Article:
Women have a greater risk of aneurysmal rupture compared with men, and this risk is not explained by differences in patient- and aneurysm-related risk factors, according to study findings published in the journal Stroke.
Previous research has found a higher risk of rupture among women compared to men, however, it’s unclear whether female sex is an independent risk factor for unruptured intracranial aneurysm (UIA) rupture. Researchers hypothesize a higher prevalence of patient- or aneurysm-related risk factors for aneurysmal rupture in women may account for the higher risk of aneurysmal rupture in this patient population. The objective of the current study was to assess sex differences in rupture rate while taking into account other patient- and aneurysm-related risk factors for aneurysmal rupture.
Researchers conducted a pooled analysis of individual patient data from prospective cohort studies to determine whether sex is a risk factor for intracranial aneurysm rupture independent from other risk factors, including the Population, Hypertension, Age, Size of Aneurysm, Earlier Subarachnoid Hemorrhage From Another Aneurysm, Site of Aneurysm (PHASES) score, smoking, and a positive family history for aneurysmal subarachnoid hemorrhage (aSAH). They searched the Pubmed and Embase databases for all relevant studies on rupture risk through December 1, 2020.
Participants’ rupture rate was analyzed in a per-patient analysis and a per aneurysm analysis with use of a Cox proportional hazard regression model.
Individual patient data were pooled from 9 prospective cohort studies with 9940 patients, 12,193 UIAs, and 24,357 person-years of follow-up. The cohort included 6555 women (mean age, 61.9 years; 77% Japanese) and 3385 men (mean age, 59.5 years; 75% Japanese). Women less frequently were smokers (20% vs 44%) and more frequently had internal carotid artery aneurysms (24% vs 17%) and larger aneurysms (≥7 mm, 24% vs 23%) than men, respectively.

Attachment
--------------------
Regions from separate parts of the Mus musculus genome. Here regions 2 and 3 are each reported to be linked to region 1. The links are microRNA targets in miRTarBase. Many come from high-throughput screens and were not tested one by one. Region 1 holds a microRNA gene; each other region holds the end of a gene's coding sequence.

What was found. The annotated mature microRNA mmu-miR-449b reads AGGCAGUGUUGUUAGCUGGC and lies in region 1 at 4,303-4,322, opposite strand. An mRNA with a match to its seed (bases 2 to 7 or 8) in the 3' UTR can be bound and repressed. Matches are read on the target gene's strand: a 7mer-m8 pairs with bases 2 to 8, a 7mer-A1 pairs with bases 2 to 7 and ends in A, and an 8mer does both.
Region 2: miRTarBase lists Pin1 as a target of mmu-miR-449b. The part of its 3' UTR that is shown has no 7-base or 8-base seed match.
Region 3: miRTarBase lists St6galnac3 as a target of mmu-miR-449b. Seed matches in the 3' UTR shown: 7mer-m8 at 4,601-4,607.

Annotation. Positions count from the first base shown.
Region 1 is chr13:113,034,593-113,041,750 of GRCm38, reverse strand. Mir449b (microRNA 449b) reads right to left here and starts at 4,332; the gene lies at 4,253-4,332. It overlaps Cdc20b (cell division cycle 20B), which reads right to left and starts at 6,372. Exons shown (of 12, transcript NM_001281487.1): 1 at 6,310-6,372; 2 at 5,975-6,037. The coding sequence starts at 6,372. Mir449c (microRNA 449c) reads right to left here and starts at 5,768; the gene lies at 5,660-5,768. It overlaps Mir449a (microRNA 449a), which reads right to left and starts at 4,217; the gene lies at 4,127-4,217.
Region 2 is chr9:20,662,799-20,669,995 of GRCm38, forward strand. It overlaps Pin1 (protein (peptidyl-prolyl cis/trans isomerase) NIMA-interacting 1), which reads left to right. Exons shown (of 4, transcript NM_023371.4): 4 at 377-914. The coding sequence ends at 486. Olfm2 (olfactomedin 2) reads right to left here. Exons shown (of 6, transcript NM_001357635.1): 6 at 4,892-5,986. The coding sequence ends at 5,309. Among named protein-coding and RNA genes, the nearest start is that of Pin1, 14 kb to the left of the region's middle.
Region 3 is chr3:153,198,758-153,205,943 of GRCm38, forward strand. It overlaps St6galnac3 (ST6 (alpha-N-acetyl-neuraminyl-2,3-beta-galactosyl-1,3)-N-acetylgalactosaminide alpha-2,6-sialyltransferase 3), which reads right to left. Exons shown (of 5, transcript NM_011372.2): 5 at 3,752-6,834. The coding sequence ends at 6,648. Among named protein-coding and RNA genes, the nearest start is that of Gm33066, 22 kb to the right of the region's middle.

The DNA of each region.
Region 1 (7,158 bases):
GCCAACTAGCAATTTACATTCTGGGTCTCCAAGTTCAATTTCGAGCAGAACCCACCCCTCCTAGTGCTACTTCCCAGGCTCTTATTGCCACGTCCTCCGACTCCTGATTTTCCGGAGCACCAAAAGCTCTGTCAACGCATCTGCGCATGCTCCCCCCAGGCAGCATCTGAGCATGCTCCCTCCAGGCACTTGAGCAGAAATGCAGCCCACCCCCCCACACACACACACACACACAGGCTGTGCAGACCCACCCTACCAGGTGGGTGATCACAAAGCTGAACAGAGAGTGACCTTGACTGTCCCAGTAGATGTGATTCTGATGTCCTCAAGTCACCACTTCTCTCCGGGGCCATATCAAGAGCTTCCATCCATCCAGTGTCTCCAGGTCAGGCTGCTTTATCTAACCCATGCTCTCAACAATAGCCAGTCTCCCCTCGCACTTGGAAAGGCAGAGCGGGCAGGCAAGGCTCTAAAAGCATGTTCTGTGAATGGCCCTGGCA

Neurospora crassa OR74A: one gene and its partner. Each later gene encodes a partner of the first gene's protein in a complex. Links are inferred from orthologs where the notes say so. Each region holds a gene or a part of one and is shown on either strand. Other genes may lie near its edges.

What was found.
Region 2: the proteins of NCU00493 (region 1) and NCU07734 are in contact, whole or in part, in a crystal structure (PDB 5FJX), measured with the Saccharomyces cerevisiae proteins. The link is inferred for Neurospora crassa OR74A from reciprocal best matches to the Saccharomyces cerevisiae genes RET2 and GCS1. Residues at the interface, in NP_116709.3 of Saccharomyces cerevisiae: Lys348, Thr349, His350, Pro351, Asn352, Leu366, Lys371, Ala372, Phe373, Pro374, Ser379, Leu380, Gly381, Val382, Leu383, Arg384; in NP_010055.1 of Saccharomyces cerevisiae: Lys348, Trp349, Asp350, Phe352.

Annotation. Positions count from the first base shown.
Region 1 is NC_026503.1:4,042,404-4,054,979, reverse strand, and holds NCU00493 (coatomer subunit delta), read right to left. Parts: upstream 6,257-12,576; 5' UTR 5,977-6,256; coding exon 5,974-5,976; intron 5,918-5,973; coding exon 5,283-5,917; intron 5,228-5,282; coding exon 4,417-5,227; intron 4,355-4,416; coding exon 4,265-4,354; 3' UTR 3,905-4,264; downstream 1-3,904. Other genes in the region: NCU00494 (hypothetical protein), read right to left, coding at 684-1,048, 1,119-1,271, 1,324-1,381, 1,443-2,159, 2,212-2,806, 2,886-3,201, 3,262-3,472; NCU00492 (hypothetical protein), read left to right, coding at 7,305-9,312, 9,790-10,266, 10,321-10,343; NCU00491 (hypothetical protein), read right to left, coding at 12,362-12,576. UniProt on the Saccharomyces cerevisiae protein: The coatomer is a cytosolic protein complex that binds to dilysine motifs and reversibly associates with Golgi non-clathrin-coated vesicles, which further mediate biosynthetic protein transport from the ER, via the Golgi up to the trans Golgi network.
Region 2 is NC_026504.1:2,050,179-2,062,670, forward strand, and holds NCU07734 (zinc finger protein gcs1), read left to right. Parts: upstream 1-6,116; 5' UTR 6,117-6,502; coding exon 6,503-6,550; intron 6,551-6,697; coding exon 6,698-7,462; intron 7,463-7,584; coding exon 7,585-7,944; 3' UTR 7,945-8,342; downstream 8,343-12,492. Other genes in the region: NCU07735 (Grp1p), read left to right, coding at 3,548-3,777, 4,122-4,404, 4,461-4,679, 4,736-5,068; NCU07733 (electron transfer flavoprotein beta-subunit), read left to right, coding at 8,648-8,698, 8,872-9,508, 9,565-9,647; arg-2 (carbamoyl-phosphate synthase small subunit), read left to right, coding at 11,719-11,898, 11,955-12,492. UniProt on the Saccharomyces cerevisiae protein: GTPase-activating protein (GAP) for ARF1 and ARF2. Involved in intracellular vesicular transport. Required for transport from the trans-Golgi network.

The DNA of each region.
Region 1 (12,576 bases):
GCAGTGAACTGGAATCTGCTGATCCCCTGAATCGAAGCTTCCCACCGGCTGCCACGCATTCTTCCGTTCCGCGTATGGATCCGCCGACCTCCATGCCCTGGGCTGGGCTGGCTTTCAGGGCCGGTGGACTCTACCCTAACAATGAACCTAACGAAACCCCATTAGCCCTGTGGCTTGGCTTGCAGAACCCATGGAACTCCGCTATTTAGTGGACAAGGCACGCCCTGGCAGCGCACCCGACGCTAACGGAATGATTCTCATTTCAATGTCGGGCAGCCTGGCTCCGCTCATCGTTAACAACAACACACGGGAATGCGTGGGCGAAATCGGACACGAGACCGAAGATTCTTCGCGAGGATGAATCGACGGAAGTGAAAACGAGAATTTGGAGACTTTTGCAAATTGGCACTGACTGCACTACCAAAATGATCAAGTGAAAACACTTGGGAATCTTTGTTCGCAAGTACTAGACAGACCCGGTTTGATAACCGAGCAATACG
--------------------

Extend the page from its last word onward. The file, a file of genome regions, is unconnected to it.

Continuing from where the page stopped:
The median PHASES score was similar in women (7.0 [range, 0-21]) and men (7.0 [range, 0-20]), and the mean PHASES score was 7.2 ± 3.2 in women and 7.4 ± 3.0 in men. The mean follow-up time was 2.4 ± 3.5 years (median, 1.5 years) for women and 2.5 ± 3.7 years (median, 1.5 years) for men.
Among the 226 patients who had a single or largest UIA rupture, 163 were women (rupture rate 1.04%/person-years [95% CI, 0.89-1.21]), and 63 were men (0.74%/person-years [95% CI, 0.58-0.94]).
Analysis showed an unadjusted women-to-men hazard ratio of 1.43 (95% CI, 1.07-1.93). After the researchers adjusted for PHASES score, smoking, and positive family history for aSAH, the women-to-men hazard ratio was slightly lower (1.39 [95% CI, 1.02-1.90].
A sensitivity analysis in patients with no missing data for smoking, hypertension, and family history of aSAH (n=9566) found similar but nonstatistically significant results.
Among several study limitations, selection bias may have occurred owing to participant loss to follow-up within each cohort. Also, most studies only had data on smoking at the time of UIA detection but not during follow-up, and Japanese patients were overrepresented compared with other populations.
“Our results show that UIAs in women have a higher rupture risk than UIAs in men, which is not explained by differences in patient- and aneurysm-related risk factors for aneurysmal rupture, being risk factors of the PHASES score, smoking, and a positive family history for aSAH,” the researchers stated. “When assessing the risk of rupture of UIAs in women, this higher risk should be taken into account and a more aggressive treatment approach in women as compared to men is justified.”
Zuurbier CCM, Molenberg R, Mensing LA, et al. Sex difference and rupture rate of intracranial aneurysms: an individual patient data meta-analysis. Stroke. Published online January 5, 2022. doi:10.1161/STROKEAHA.121.035187